Friday, August 28, 2009
The New York Appellate Division for the First Judicial Department affirmed findings of neglect of five client matters but rejected a proposed six-month suspension and imposed a suspension of two years. Departmental Disciplinary Counsel had argued for the greater sanction. The court found pervasive neglect of the matters, which came to light when a client complained to the law firm:
Respondent's firm only became aware of his neglect in August 2006 after being contacted by a client, after which respondent was informed that the firm would review all of his assigned cases on August 28, 2006. Respondent admitted his misconduct in all five matters on that date, and the firm subsequently terminated his employment and filed a complaint with the Disciplinary Committee. Its letter to the Committee noted that during the nine years he worked for the firm, respondent "had shown himself to be a dedicated, thoughtful attorney who performed most of his work in exemplary fashion," concluding that the instances of client neglect "appear to be an aberration rather than the rule." A subsequent letter to the Committee noted respondent's efforts to rectify the consequences of his misconduct prior to his departure from the firm.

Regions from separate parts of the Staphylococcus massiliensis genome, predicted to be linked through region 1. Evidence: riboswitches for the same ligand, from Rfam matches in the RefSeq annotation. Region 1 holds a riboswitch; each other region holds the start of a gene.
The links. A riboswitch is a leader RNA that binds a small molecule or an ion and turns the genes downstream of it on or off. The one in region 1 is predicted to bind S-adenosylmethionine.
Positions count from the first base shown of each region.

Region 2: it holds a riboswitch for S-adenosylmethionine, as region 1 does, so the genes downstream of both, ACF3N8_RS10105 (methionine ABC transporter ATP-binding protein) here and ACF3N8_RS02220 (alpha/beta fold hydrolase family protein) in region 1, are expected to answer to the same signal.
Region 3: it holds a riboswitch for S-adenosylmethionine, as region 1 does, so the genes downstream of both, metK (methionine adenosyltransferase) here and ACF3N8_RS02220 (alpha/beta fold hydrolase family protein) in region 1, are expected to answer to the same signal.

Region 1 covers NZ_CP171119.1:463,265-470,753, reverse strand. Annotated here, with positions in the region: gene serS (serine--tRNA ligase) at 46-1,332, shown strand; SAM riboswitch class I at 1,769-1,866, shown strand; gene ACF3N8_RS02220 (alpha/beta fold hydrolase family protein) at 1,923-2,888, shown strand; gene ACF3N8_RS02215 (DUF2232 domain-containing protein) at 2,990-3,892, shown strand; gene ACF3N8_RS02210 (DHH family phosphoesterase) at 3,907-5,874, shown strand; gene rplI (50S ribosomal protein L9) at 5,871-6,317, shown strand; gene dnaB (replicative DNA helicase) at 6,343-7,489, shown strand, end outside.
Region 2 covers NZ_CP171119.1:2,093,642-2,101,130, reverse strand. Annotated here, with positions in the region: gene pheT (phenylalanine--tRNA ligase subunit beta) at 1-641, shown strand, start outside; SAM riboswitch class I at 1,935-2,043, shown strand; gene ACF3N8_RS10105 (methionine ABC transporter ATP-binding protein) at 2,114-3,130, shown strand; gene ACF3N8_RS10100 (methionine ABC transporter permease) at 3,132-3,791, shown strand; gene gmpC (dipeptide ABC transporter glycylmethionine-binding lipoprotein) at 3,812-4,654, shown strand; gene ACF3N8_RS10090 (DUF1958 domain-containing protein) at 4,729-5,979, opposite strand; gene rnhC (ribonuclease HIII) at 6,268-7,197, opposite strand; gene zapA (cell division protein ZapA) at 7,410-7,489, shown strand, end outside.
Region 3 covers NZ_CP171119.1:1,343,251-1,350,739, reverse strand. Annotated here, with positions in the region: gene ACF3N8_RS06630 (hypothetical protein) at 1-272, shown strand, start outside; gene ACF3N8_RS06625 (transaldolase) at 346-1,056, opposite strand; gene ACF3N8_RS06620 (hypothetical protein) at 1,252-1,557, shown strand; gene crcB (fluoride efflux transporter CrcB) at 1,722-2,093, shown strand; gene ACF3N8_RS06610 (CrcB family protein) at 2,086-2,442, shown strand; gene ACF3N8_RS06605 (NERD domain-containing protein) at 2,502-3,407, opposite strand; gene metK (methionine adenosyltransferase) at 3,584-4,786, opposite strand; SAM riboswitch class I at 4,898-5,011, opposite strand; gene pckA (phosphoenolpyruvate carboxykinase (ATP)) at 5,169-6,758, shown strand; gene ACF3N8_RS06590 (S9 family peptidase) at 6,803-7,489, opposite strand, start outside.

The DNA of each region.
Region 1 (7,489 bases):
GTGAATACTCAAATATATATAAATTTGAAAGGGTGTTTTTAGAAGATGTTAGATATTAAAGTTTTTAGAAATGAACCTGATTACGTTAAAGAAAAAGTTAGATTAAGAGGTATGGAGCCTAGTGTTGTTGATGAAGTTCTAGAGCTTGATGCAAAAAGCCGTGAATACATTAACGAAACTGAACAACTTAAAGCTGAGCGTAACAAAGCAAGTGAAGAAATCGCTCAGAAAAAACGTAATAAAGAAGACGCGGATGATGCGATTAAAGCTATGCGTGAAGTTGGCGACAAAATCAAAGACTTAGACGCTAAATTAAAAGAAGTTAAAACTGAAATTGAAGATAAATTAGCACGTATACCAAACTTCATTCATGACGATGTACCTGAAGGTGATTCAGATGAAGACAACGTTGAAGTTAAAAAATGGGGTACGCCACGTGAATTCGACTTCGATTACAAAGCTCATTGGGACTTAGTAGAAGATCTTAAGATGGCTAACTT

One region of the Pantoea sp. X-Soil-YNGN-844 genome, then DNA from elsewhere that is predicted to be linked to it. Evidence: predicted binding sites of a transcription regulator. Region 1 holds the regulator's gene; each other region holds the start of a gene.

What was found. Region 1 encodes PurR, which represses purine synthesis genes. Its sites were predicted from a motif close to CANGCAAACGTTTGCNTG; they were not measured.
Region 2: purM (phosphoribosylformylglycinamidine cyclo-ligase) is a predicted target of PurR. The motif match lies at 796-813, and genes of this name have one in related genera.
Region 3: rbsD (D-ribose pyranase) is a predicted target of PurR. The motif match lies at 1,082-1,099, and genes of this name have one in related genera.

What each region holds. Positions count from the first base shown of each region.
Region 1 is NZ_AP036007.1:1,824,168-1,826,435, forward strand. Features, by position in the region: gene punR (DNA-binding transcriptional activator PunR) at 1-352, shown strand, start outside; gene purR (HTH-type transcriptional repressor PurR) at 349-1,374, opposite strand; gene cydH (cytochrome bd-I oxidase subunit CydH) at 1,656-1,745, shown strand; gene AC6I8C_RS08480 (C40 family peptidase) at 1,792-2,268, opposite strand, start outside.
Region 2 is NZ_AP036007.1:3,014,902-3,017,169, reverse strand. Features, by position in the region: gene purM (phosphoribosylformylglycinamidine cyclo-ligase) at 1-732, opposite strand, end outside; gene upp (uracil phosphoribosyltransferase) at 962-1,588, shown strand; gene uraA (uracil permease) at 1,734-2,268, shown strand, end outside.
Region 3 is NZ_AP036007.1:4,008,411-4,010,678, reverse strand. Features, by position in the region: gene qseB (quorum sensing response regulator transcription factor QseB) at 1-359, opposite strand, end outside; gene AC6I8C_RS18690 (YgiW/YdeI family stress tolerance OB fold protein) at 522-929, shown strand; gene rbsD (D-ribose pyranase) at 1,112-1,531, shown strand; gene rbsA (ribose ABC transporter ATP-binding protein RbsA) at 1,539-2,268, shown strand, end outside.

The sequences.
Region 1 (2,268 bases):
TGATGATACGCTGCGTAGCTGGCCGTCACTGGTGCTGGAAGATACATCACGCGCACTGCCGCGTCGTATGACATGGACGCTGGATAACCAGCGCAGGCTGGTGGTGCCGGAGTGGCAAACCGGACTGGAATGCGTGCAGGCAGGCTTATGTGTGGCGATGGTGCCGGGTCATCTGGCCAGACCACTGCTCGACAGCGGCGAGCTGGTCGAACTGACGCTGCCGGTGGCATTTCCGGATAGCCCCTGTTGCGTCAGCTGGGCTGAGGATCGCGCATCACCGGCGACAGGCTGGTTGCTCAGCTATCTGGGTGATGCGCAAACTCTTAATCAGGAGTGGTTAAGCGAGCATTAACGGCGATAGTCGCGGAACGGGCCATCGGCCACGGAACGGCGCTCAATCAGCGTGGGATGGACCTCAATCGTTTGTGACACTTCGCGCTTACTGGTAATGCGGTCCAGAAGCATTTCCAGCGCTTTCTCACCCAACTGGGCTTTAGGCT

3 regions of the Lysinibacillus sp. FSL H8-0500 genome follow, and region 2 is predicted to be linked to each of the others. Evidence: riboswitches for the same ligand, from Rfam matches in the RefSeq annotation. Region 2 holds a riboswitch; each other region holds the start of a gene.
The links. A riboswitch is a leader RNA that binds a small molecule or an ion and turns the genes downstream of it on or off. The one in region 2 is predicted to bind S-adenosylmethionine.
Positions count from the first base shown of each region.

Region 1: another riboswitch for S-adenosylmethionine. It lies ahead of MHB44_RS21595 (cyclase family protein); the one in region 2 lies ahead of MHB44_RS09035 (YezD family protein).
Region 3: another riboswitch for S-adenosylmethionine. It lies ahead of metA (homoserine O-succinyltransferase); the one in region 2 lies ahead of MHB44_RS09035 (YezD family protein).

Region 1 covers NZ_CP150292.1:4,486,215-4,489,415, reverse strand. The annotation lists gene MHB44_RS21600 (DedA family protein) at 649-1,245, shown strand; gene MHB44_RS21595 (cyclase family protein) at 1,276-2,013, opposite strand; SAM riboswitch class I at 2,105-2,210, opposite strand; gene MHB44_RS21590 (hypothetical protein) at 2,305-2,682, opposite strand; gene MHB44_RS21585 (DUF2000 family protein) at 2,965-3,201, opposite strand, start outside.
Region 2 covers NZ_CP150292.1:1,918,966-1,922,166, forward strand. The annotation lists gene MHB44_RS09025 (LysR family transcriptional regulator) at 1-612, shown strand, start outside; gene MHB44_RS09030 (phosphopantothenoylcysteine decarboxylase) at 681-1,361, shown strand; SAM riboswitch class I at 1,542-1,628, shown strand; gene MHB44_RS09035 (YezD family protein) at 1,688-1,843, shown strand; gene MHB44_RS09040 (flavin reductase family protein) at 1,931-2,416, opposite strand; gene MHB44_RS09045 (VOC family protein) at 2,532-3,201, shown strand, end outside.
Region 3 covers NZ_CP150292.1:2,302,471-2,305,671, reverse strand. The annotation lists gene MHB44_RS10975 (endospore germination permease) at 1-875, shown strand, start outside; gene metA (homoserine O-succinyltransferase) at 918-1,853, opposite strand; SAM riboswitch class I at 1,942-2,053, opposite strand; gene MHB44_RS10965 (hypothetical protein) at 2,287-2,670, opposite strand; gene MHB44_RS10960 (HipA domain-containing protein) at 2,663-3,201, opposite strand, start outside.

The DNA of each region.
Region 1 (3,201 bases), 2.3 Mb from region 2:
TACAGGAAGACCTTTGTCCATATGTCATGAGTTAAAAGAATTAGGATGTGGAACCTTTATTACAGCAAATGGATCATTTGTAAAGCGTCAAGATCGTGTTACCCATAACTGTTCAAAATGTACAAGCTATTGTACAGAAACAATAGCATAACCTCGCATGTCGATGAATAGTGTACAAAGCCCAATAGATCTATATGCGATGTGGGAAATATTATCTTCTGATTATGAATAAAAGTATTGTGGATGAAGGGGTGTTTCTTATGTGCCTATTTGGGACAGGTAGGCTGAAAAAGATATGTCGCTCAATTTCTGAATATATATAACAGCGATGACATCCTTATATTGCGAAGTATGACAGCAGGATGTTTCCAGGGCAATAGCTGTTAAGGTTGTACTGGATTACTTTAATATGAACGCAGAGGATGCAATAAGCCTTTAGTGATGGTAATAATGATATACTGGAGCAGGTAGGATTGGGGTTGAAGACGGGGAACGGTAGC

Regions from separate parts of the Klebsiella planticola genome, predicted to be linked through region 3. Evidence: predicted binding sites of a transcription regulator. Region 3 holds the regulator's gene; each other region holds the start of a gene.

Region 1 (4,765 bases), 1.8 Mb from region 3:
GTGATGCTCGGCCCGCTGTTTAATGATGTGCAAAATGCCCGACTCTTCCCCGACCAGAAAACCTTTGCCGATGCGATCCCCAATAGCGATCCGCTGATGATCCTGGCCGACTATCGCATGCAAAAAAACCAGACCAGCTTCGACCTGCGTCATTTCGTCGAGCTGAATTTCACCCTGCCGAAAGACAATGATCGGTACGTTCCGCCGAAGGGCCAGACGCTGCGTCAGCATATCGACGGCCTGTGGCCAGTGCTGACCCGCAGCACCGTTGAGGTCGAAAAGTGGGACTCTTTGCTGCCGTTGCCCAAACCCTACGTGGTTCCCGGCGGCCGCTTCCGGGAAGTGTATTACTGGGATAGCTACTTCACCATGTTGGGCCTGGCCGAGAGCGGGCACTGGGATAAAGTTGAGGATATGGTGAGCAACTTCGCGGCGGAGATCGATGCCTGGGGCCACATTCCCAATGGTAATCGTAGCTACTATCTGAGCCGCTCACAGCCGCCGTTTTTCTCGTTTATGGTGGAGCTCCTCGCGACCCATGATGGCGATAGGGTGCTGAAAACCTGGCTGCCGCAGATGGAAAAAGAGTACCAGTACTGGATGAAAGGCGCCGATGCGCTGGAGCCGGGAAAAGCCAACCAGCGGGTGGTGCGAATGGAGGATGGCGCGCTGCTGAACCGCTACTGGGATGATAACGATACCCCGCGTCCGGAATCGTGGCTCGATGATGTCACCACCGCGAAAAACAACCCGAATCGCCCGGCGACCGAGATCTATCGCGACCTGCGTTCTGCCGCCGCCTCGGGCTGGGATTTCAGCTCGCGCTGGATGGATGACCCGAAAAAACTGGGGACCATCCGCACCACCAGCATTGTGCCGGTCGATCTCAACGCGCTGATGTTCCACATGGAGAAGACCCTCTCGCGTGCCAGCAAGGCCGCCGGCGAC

As to sanction:
This Court has consistently held that a persistent pattern of neglect warrants a substantial suspension from the practice of law (see Matter of O'Shea, 25 AD3d 203  [two-year suspension for neglect of four client matters, misrepresentations to the clients, good reputation, outstanding record of community service, some psychological problems, with one prior admonition]; Matter of Leavitt, 291 AD2d 37  [18-month suspension for neglect of three matters, misrepresentations to clients, initial misleading answers to Committee and two prior admonitions, one of which was for similar misconduct]; Matter of Gill, 225 AD2d 170  [three-year suspension for neglect of single matter, repeated misrepresentations to client regarding status of case and creation of fictitious litigation papers]). A substantial period of suspension has been imposed even where the respondent had no prior disciplinary history (e.g. Matter of Furtzaig, 305 AD2d 7 ; Matter of Gill, 225 AD2d 170 , supra). Moreover, respondent herein has no attendant psychological condition or personal circumstances that warrant mitigation of the sanction (cf. Matter of Rosenkrantz, 305 AD2d 13 ; Matter of Siegel, 193 AD2d 181 ). Finally, the adverse impact on legal employment is inherent in any suspension of significant length (see Matter of Leavitt, 291 AD2d at 39; Matter of Racer, 56 AD3d 125, 129 ).